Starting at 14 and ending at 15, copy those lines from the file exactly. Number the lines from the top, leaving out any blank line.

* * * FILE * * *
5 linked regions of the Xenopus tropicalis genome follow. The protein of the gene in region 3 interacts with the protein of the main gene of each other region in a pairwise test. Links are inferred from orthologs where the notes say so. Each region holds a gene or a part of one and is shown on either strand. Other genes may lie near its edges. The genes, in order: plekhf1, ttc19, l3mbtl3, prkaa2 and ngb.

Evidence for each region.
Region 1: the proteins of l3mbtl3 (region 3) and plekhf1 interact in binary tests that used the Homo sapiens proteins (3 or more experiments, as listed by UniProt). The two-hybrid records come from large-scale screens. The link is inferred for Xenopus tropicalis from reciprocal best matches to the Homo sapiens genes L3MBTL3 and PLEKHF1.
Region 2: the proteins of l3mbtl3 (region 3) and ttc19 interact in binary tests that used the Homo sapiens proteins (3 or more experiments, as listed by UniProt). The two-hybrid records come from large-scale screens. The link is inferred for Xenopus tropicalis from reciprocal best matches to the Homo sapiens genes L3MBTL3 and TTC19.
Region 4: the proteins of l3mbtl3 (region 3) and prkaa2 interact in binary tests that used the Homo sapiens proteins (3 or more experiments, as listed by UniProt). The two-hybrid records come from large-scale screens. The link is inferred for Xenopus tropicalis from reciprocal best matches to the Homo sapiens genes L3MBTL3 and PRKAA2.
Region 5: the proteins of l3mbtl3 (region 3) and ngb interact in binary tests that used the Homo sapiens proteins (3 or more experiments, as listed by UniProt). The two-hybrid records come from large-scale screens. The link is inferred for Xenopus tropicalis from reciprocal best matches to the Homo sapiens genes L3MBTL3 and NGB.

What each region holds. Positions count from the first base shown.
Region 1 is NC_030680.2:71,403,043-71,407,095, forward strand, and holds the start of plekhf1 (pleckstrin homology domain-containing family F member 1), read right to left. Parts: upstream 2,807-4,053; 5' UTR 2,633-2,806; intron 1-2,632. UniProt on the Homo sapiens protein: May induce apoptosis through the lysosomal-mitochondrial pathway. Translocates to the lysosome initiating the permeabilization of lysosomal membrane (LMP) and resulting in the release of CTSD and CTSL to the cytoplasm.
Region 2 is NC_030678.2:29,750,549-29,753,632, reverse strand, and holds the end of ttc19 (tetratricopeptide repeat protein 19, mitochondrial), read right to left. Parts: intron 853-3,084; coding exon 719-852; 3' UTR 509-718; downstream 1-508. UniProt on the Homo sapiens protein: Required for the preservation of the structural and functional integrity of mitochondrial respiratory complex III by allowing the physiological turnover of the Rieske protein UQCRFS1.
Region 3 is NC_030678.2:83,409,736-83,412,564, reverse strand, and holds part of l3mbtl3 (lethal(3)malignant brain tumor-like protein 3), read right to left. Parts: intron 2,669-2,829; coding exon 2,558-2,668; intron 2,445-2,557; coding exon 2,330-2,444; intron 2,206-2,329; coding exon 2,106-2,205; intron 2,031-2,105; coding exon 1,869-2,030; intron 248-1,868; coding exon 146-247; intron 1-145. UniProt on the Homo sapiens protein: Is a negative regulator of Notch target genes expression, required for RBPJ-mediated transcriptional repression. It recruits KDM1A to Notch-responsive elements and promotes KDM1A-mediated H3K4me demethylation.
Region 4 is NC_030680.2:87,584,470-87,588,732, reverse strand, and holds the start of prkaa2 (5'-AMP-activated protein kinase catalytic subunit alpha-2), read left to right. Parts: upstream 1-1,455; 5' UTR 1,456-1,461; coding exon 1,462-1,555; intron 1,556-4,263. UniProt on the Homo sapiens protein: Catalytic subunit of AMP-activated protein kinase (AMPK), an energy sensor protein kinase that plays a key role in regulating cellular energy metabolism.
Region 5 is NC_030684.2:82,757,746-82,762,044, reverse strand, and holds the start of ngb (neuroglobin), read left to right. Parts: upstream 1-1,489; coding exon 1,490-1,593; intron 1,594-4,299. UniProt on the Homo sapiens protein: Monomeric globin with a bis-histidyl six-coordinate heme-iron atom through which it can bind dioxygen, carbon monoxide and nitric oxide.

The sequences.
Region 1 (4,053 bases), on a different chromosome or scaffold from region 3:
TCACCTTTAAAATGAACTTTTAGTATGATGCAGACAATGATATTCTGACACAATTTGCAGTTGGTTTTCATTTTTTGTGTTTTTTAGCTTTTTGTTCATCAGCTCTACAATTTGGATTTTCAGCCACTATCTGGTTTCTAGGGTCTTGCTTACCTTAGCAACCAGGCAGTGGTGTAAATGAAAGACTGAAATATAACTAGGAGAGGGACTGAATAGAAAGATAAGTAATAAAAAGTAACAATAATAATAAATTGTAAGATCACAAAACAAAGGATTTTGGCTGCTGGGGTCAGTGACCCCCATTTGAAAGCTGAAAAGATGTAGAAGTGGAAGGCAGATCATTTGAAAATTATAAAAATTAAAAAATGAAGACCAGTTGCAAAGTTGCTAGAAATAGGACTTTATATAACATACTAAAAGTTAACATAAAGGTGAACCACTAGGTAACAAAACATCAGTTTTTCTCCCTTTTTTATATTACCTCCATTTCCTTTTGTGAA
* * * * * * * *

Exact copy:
Region 1 (4,053 bases), on a different chromosome or scaffold from region 3:
TCACCTTTAAAATGAACTTTTAGTATGATGCAGACAATGATATTCTGACACAATTTGCAGTTGGTTTTCATTTTTTGTGTTTTTTAGCTTTTTGTTCATCAGCTCTACAATTTGGATTTTCAGCCACTATCTGGTTTCTAGGGTCTTGCTTACCTTAGCAACCAGGCAGTGGTGTAAATGAAAGACTGAAATATAACTAGGAGAGGGACTGAATAGAAAGATAAGTAATAAAAAGTAACAATAATAATAAATTGTAAGATCACAAAACAAAGGATTTTGGCTGCTGGGGTCAGTGACCCCCATTTGAAAGCTGAAAAGATGTAGAAGTGGAAGGCAGATCATTTGAAAATTATAAAAATTAAAAAATGAAGACCAGTTGCAAAGTTGCTAGAAATAGGACTTTATATAACATACTAAAAGTTAACATAAAGGTGAACCACTAGGTAACAAAACATCAGTTTTTCTCCCTTTTTTATATTACCTCCATTTCCTTTTGTGAA